Over the last few months, the Massachusetts Senate, and then the House, debated and passed bills that would make significant changes to the state criminal justice system, ultimately resulting in a more flexible and forgiving system, with a greater ability for those who have gone through the system but subsequently stay out of trouble to move on with their lives. Both chambers’ bills would crack down on certain specific offenses, such as increasing penalties for selling or trafficking in opioids like fentanyl, but reduce mandatory minimums and other penalties like those for non-violent drug offenses, sometimes retroactively. And both would take a less strict and punitive approach toward low-income defendants who cannot afford to post bail or to pay fines and fees.
Both houses expressed a desire to expand options for pretrial diversion, which allows defendants in certain situations to avoid criminal punishment and emerge without a criminal record after undergoing treatment or another type of program. Under current law, young adults and veterans charged in District Court or the Boston Municipal Court are presumptively eligible for pretrial diversion, although the court has discretion to allow others to participate in those programs. Both houses’ bills would open up pretrial diversion to nearly all first-time adult offenders in those courts, regardless of age, and the Senate bill would also allow juveniles to participate in diversion. In addition, both chambers’ bills would create an entirely new diversion program that would, with the consent of the prosecution and any victim, allow a non-criminal resolution of charges through restorative justice programs, in which the defendant would take responsibility for his or her actions and work to redress harms caused to others. These are welcome reforms that give judges broader alternatives to prison or probation for addressing criminal allegations. Importantly, these dispositions give defendants an opportunity to address the causes and effects of their criminal activity while also avoiding a criminal record.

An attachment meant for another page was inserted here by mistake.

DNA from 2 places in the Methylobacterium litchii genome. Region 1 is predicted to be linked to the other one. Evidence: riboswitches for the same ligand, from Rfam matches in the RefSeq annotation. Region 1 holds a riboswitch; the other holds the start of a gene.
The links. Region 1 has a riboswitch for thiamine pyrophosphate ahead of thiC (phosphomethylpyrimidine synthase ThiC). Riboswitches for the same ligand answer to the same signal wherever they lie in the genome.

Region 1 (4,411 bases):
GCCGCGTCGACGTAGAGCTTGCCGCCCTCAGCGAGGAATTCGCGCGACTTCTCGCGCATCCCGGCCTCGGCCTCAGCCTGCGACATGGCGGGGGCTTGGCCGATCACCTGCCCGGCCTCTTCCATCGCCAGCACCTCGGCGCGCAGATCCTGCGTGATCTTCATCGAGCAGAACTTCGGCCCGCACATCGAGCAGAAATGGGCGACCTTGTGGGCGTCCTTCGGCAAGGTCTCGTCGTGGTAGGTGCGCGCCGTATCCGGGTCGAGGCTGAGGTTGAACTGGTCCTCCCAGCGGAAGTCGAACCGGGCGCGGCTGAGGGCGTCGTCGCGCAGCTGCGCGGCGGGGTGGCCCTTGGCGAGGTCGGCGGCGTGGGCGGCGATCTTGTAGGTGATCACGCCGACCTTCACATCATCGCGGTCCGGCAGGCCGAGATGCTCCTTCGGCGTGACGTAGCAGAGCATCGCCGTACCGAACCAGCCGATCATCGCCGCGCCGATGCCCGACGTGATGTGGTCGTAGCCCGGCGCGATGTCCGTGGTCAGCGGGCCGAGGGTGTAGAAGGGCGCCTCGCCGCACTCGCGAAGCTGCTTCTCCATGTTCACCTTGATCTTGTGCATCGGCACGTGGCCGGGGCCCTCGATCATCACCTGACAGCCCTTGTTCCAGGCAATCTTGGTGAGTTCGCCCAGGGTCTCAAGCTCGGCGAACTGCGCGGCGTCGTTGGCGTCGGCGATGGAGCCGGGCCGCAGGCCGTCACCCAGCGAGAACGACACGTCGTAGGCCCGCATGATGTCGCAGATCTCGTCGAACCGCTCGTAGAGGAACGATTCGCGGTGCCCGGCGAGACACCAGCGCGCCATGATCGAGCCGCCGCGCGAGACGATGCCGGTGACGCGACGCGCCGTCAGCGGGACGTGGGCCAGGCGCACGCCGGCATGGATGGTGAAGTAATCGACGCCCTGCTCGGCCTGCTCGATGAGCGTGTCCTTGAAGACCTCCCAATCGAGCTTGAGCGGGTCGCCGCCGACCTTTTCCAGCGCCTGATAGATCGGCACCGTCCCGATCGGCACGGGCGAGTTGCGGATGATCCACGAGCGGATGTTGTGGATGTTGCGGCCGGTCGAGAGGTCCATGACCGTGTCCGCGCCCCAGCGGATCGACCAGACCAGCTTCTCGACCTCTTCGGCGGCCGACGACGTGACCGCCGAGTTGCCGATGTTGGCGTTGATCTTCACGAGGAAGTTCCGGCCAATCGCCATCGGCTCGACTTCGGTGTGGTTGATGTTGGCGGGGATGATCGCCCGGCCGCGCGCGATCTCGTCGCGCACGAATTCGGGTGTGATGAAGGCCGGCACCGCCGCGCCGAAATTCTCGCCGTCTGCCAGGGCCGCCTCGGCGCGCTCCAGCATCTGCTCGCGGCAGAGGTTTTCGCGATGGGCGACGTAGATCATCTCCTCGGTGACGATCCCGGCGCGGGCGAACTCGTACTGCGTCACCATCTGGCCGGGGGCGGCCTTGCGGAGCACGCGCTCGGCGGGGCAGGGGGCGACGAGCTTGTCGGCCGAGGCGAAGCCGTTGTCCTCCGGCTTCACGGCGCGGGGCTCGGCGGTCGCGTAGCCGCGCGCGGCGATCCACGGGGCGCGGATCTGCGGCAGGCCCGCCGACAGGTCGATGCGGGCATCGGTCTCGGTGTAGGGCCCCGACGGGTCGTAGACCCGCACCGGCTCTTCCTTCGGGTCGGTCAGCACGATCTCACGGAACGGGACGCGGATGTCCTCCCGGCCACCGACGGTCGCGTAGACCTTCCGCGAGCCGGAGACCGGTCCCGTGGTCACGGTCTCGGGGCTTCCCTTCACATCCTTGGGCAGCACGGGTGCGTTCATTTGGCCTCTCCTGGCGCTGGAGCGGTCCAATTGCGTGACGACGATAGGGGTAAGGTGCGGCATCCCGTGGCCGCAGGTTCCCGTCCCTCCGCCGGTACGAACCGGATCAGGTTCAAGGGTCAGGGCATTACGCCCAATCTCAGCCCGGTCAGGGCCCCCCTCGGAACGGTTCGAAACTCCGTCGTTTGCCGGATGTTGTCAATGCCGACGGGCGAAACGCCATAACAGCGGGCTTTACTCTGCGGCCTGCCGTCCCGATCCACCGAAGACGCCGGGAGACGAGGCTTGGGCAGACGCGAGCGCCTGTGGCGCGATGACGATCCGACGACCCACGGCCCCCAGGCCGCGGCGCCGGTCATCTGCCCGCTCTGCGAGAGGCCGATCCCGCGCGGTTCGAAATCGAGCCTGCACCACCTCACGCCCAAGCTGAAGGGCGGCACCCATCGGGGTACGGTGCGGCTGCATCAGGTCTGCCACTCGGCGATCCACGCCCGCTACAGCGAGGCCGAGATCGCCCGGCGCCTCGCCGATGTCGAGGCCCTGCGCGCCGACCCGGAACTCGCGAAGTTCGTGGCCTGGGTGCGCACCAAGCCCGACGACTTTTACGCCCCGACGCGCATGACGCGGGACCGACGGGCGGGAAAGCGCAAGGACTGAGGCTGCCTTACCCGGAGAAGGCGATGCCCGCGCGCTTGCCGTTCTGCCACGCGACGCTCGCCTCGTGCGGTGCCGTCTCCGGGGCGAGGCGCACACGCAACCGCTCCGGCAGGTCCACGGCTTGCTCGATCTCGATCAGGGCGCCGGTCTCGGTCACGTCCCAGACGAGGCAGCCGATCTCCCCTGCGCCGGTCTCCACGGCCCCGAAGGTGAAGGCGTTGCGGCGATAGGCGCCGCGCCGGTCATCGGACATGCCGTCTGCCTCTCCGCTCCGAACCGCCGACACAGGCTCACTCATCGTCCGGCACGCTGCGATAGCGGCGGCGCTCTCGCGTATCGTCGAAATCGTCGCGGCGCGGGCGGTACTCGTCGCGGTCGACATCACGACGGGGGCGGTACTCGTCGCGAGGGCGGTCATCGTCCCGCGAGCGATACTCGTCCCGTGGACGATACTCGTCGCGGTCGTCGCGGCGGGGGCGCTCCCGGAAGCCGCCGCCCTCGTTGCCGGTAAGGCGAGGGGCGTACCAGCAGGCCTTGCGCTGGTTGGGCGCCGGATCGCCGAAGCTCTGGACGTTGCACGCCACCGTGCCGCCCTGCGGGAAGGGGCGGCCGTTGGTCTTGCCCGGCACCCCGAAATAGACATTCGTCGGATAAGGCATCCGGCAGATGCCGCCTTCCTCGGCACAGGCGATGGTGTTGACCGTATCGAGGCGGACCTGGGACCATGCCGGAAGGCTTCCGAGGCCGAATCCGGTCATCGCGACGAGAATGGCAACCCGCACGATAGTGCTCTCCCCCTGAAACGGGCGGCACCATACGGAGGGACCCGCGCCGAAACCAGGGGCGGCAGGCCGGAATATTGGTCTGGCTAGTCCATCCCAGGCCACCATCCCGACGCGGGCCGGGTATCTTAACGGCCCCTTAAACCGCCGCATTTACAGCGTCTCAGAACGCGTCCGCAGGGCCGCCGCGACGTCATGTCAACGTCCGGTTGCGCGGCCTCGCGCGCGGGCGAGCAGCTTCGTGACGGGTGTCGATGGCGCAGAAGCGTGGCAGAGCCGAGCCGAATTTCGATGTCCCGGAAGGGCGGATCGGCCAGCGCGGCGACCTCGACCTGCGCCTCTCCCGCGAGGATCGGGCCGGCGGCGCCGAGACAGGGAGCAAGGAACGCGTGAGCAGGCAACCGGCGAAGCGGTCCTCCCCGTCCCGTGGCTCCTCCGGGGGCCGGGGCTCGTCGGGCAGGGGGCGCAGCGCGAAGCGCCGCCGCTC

In addition, both bills take steps to prevent past criminal records from hindering people’s life and employment opportunities. Under current law, expungement of criminal records (making it as if the case never occurred) is nearly impossible, and sealing records (limiting access to law enforcement, courts, and certain employers) is either highly discretionary or requires a long waiting period. The Senate bill would permit prompt sealing of cases that do not result in convictions and allow juvenile records to be sealed after only one year, and also allow expungement of juvenile non-convictions, cases of mistaken identity, and cases where there was not probable cause to support the complaint. The House bill would go much further, enabling expungement of juvenile records, a first offense by a young adult, records of non-convictions, and convictions based on “demonstrable errors” by law enforcement, experts, or civilian witnesses. In our criminal and employment practices, we often encounter clients who have difficulty moving on from mistakes that result in prosecution, even years after the fact. Strengthening the Commonwealth’s sealing and/or expungement provisions would go a long way toward assuring that former defendants can choose a more productive path forward and not be held back by past errors.
Both bills also take the small but important step of raising dollar thresholds for more serious money and property offenses. Under current law, for instance, theft of property worth over $250 is a felony. That threshold may have made sense decades ago, but currently that means that an impulsive decision to grab a single cell phone or any number of other common items could result in a serious prison sentence and being forever branded as a felon. The reform bills update the laws by increasing the felony level for larceny – the Senate to $1500, the House to $1000.
The Senate and House bills differ in the details and also in some larger respects. For instance, the Senate bill would relax the standards for the state’s wrongful conviction compensation statute, increase the maximum damages award from $500,000 to $2 million, and allow a successful petitioner to collect attorney’s fees as well. The House bill contains numerous initiatives for data collection and transparency so that public and private researchers can analyze progress and propose future reforms. The Senate bill would allow 18-year-olds to have their cases treated as juvenile matters, and would add a “Romeo and Juliet” exception to the statutory rape law so that teenagers close in age would not be considered sex offenders for consensual sexual activities. In light of the large and small differences between the bills, the two chambers have convened a conference committee to construct a combined reform proposal. We will be monitoring the progress and conclusions of the committee, because, if passed, their work will have a significant impact on the practice and consequences of criminal law in the Commonwealth.